FYI I'm a millennial and I use text and all the various chatting apps and am top 10th percent of techiness but I still lapse up on real-time responding even with friends requiring urgent responses sometimes. So, just another perspective.

I think Friday to Tuesday is fine, sometimes really busy weekends happen and among flurry of texts, conversations get dropped. I think if it's early dating and no commitments have happened yet, two weeks is totally acceptable. You have a response prior to your date on Thursday, so totally fine in terms of texting responsibilities.
posted by moiraine at 3:39 AM on March 14


So she texted you again, that's promising. But what is most important is the content of the text.

Did she send a message that indicated that she is excited to hang out with you? People who are excited to hang out with you do things like suggest days and times, suggest interesting activities, or mention a cool restaurant they want to check out?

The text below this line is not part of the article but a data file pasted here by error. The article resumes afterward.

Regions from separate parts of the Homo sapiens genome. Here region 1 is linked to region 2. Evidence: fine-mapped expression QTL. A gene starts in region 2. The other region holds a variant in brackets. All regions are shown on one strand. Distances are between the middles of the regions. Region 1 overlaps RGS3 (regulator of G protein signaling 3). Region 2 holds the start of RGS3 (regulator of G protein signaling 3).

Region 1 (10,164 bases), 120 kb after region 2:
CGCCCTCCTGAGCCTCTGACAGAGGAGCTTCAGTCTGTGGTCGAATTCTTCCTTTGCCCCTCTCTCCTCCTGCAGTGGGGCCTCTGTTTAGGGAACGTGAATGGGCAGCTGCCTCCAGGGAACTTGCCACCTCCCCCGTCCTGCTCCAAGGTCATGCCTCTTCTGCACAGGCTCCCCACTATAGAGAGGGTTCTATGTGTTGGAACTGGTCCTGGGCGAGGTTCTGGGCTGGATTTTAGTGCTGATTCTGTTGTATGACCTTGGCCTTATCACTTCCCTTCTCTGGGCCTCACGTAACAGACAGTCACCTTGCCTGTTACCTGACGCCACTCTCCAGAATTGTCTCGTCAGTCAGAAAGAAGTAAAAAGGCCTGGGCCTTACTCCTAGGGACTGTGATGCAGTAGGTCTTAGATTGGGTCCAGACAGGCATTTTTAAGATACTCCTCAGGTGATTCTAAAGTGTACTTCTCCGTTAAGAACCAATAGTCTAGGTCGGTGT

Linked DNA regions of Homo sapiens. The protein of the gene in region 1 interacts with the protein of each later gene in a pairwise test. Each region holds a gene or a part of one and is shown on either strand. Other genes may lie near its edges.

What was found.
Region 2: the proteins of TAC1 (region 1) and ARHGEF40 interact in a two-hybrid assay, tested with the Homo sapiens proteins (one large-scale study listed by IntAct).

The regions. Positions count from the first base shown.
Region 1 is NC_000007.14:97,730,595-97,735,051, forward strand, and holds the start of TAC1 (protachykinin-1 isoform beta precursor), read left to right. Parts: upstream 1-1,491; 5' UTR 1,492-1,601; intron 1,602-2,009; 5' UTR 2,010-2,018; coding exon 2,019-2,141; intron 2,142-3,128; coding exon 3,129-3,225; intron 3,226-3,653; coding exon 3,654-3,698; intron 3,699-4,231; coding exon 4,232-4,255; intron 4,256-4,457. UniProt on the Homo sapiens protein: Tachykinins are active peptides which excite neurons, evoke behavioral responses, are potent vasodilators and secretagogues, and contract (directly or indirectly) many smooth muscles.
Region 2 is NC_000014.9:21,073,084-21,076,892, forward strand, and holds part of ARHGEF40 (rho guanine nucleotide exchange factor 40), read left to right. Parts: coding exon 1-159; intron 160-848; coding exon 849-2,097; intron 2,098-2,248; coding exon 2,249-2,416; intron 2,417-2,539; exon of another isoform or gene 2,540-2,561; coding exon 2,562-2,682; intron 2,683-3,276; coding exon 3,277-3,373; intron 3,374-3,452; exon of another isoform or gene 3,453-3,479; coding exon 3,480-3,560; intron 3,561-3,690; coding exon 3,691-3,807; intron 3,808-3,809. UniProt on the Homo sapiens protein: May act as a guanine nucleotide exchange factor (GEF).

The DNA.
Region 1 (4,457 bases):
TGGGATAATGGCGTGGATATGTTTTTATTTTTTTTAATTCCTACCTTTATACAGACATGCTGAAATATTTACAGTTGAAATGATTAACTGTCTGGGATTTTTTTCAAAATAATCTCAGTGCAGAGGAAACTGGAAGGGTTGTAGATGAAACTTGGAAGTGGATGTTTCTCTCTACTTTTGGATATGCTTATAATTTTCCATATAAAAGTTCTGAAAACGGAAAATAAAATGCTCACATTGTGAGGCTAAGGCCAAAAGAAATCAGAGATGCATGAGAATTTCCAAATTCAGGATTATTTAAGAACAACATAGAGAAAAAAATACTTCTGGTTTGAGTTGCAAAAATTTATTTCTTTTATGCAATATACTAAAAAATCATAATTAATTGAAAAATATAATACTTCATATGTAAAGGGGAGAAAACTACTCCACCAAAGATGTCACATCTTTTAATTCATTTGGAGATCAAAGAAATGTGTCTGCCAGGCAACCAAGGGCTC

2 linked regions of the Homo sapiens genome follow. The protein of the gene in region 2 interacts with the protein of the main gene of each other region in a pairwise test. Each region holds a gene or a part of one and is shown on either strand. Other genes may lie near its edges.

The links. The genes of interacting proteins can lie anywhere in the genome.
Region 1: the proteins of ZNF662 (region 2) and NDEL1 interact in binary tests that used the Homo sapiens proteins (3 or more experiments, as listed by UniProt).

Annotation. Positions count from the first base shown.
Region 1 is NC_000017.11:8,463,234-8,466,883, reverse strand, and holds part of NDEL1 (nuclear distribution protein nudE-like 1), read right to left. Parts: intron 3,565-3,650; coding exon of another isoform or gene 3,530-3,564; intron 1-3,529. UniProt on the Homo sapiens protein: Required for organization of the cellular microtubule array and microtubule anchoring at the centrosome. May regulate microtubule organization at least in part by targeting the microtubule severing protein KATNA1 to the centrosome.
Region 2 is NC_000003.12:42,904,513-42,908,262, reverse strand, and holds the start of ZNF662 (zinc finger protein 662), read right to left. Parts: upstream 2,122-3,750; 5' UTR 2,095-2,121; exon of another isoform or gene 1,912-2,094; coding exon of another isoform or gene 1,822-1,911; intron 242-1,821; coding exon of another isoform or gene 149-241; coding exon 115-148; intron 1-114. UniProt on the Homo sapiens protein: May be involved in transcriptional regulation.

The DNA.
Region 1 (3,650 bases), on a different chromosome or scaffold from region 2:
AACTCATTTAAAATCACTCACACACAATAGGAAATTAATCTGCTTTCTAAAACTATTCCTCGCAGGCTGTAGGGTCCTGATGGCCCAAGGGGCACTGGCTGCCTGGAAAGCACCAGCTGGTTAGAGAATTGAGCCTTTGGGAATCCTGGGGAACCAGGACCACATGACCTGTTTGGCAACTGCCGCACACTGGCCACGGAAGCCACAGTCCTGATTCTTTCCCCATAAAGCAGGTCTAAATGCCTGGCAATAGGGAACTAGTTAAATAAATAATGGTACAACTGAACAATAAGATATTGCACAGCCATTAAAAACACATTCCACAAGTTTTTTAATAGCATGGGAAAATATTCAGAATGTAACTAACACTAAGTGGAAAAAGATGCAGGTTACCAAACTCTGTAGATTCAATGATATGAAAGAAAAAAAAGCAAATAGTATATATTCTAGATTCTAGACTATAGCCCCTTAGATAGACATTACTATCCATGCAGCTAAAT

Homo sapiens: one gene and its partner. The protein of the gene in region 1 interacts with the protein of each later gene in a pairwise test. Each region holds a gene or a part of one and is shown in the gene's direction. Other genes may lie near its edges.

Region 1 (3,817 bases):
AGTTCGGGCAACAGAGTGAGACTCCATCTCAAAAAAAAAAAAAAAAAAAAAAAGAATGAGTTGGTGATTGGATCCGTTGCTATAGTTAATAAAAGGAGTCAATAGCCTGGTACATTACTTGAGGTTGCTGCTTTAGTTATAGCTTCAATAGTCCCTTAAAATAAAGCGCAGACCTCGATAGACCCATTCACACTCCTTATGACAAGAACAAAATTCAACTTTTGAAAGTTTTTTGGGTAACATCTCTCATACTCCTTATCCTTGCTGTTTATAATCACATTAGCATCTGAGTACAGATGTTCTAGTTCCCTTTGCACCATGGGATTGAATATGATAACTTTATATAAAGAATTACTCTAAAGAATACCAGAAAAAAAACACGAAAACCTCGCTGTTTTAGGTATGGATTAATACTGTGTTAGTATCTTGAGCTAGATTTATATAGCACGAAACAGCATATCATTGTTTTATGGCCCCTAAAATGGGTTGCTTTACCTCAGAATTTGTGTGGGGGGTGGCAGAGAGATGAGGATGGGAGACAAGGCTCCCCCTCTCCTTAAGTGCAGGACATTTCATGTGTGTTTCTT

Did she send a message that indicated whether or not she gets you or has been thinking about you specifically? People who are interested in you do things like send you a link to an article on a subject they know you like, share cat/dog/whatever videos because you're super into cats/dogs/whatever, share their opinion on a book/movie/graphic novel/band you talked about liking?

You need to keep the "Law of Fuck Yeah!" in the back of your mind as you interact with this person. If you don't feel "fuck yeah!" about her and she's not indicating that she feels "fuck yeah!" about you, then you should move on.

Now to be fair, online dating is totally weird and awkward and you might want to give someone a few shots for the sparks to catch. That's reasonable. If you do decide to go out with this person, I think you should be straight with her about communication styles. What do you need from a person in order to feel respected, desired, and cared for? Can she provide that 100% of the time, 75% of the time, 40% of the time? Think about what your threshold is and make sure she can meet it. If she can't, it doesn't mean she's a horrible person, it just means you aren't right for each other.
posted by brookeb at 8:13 AM on March 14 [2 favorites]